Health Sharing


Irritable Bowel Syndrome

"Irritable bowel syndrome" (also known as "colon irritable bowel syndrome," or generally known as "sensitive gut”) is a general term for the symptoms of intestinal disorders, or symptoms caused by oversensitivity of the intestine, patients are subject to the following conditions:


1. Abdominal pain, bloating or abdominal discomfort usually subsides after defecation.


2. When there is abdominal pain, bloating or abdominal discomfort, bowel opening frequency will increase or decrease, or stool will become hard or loose.


Most people may occasionally have the above symptoms, but if the symptoms occur frequently (up to three times a month or more) or the symptoms affect their daily lives, and the underlying reasons cannot be found by colonoscopy, then you may be suffering from "Irritable Bowel Syndrome".


Related Information:

Colon Capsule Endoscopy

Colonoscopy / Sigmoidoscopy

Genaral Enquiry

Inflammatory Bowel Disease

Inflammatory Bowel Disease included Crohn’s Disease and Ulcerative Colitis. This is an autoimmune disease in which the body's own immune system attacks elements of the digestive system. They affect males and females, with the commonest age of onset in childhood, teens and early adult life. Previously restricted almost exclusively to the West, these conditions are becoming much more common in Asian countries, including Hong Kong – the cause of this dramatic change is unknown.


Related Information:

Colon Capsule Endoscopy

Colonoscopy / Sigmoidoscopy

Colorectal cancer

What Is Rectal and Colon Cancer?

Rectal and colon cancer (also known as colorectal cancer) originates along the lining of the colon and rectum, initially as a polyp, specifically an adenoma. If not removed, adenomas can develop into colorectal cancers. By screening, adenomas can be discovered and removed, preventing progression into colorectal cancers. Thus, screening can effectively reduce the risk of developing and dying from colorectal cancer



 Self Photos / Files - crc-progress-en-2-1024x493   According to the most recent data from the Hong Kong Cancer Registry, colorectal cancer is now the most common cancer in the city, with more than 5,635 new cases diagnosed in 2017. Colorectal cancer is also the second leading cause of cancer related deaths in Hong Kong, with over 2000 deaths in 2015.


What are the risk factors for colorectal cancer?

Risk factors include:

  • Diabetes
  • Fatty liver
  • Obesity
  • Smoking history
  • Frequent alcohol intake
  • Frequent red/processed meat consumption
  • Minimal physical activity
  • Minimal fiber intake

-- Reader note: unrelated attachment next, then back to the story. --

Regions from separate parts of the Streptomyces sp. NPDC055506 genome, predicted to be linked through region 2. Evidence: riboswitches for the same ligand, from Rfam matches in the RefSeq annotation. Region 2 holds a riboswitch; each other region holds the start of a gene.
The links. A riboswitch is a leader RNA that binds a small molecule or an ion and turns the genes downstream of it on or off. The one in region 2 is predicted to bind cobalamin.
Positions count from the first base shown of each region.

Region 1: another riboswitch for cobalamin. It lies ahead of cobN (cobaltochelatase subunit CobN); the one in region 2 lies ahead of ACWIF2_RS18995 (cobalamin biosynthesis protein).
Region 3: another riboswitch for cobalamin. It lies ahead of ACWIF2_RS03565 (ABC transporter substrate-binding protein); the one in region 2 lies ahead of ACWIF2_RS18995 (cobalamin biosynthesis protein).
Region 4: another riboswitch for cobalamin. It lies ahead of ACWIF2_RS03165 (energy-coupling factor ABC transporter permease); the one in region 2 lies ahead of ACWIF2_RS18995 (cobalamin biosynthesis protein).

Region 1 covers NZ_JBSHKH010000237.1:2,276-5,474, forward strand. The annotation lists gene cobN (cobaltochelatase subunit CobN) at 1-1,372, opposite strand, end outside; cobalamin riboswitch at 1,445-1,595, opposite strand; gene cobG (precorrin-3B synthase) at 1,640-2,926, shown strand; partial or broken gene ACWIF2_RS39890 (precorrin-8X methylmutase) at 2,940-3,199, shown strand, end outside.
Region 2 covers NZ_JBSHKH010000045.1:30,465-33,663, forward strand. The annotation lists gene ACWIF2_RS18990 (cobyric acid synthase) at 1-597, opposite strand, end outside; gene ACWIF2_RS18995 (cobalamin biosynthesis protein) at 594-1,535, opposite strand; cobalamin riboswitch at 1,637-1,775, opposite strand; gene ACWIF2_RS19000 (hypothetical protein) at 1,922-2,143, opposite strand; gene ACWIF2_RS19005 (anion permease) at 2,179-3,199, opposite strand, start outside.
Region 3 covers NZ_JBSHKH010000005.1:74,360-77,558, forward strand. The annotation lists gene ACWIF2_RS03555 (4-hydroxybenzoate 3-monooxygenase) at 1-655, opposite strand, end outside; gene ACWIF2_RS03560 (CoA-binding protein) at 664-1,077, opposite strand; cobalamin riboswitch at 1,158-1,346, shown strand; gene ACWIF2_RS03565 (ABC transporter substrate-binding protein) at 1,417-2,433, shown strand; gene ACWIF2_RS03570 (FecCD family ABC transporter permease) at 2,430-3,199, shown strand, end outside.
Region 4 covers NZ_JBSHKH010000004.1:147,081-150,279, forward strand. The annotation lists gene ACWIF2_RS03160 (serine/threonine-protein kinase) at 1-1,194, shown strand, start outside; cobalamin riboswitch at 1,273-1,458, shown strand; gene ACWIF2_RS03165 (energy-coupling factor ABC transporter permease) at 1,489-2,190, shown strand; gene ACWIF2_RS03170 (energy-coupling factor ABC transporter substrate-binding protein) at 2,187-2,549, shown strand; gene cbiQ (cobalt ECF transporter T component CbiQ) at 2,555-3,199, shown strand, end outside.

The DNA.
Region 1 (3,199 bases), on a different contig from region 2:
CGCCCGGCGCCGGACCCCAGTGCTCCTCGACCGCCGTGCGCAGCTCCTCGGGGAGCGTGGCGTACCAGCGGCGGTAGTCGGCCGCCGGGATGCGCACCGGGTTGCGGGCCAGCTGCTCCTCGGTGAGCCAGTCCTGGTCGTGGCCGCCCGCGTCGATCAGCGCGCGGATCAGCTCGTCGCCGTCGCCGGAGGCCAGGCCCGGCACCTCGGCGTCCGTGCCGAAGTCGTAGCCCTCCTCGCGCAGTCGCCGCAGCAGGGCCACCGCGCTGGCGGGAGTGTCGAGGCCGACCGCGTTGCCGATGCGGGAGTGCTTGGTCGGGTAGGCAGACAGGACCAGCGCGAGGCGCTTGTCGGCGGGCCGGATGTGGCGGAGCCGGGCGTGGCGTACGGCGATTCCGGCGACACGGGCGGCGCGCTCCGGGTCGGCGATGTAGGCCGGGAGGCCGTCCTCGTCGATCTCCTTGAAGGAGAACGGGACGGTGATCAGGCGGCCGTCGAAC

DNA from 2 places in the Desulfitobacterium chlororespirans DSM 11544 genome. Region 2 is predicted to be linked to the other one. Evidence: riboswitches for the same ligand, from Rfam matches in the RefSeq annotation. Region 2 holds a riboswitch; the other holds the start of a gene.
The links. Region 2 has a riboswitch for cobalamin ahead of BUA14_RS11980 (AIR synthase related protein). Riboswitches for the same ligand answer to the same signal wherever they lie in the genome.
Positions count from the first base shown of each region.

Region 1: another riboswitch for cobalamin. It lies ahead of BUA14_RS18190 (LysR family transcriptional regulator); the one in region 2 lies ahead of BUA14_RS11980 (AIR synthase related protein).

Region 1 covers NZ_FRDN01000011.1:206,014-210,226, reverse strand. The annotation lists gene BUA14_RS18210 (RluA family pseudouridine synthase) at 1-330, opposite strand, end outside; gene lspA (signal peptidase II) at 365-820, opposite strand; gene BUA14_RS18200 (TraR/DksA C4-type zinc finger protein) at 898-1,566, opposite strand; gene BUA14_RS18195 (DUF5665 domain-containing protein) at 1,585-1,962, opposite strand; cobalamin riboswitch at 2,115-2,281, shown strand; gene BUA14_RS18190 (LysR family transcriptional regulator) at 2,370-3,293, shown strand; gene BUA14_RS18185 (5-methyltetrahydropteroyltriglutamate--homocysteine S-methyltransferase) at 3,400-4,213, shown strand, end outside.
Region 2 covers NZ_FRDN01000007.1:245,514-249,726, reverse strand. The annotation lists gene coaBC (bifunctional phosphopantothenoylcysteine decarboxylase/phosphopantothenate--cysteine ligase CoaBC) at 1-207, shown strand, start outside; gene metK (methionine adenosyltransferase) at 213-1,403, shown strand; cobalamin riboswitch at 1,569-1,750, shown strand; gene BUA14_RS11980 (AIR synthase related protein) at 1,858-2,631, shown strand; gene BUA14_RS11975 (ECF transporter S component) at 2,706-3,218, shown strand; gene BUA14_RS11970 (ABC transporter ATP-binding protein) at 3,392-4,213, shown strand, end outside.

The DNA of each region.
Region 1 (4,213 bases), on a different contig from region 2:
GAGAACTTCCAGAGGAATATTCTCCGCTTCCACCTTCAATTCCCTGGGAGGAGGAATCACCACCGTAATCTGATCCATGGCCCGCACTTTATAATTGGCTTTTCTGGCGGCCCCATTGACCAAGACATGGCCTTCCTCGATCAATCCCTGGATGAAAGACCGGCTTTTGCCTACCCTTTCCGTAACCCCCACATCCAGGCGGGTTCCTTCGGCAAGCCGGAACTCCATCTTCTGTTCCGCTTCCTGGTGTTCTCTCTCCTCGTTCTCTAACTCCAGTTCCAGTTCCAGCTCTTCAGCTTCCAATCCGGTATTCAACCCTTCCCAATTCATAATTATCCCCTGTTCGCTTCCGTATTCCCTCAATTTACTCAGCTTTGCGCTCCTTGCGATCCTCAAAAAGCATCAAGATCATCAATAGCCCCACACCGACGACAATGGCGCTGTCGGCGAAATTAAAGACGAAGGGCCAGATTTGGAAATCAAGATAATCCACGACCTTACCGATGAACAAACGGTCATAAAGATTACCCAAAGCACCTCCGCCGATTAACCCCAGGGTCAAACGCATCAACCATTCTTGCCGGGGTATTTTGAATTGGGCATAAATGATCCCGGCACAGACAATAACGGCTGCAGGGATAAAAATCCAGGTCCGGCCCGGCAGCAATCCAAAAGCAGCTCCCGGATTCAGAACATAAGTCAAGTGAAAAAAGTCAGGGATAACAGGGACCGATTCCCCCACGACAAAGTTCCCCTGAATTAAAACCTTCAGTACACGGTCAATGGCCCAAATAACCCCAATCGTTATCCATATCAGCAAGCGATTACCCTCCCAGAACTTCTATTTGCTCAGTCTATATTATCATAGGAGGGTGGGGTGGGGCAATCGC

First degree relatives with colon cancer (relatives are at 2-3x higher risk of developing colorectal cancer than the general population, and are recommended to undergo colonoscopyscreening)


What are the symptoms of rectal and colon cancer?

Colorectal cancer can be asymptomatic but symptoms can include:

  • Colorectal cancer can be asymptomatic
  • Blood in stool
  • Mucus in stool
  • Changes in bowel habits (diarrhea or constipation)
  • Abdominal pain
  • Unexplained weight loss
  • Unexplained anemia


What to do if you suspect you might have rectal or colon cancer

If you have any of the above symptoms, you are recommended to seek medical consultation. A colonoscopy may be recommended. Faecal immunochemical testing is not suitable for symptomatic patients. Even if you do not have the above symptoms, international guidelines still recommend starting screening at 50 years old, using either: 1) fecal immunochemical testing or 2colonoscopy  Earlier screening may be recommended for high-risk groups, such as people with a first degree relative with colorectal cancer. Colorectal cancer can be prevented! You can make a difference.


What are the differences between faecal occult blood testing and a colonoscopy?


 Diagnostic Ability  Visual inspection of the colorectum    Detects occult blood.  If positive (blood detected), will need   colonoscopy
 Therapeutic Capability  Can remove polyps and take biopsies  None
 Accuracy  The most accurate for polyps and cancers  Accurate for cancer
 Procedural Details  After sedation, a thin flexible tube-like device with camera and   light  functions is used to examine the colorectum, taking usually   30  minutes in duration  Stool collection at home, and return of kit to the centre
 Risks  Approximately 1/1000 chance of serious adverse events  None


Related Link:


Fecel immunochemical test

Colon Capsule endoscopy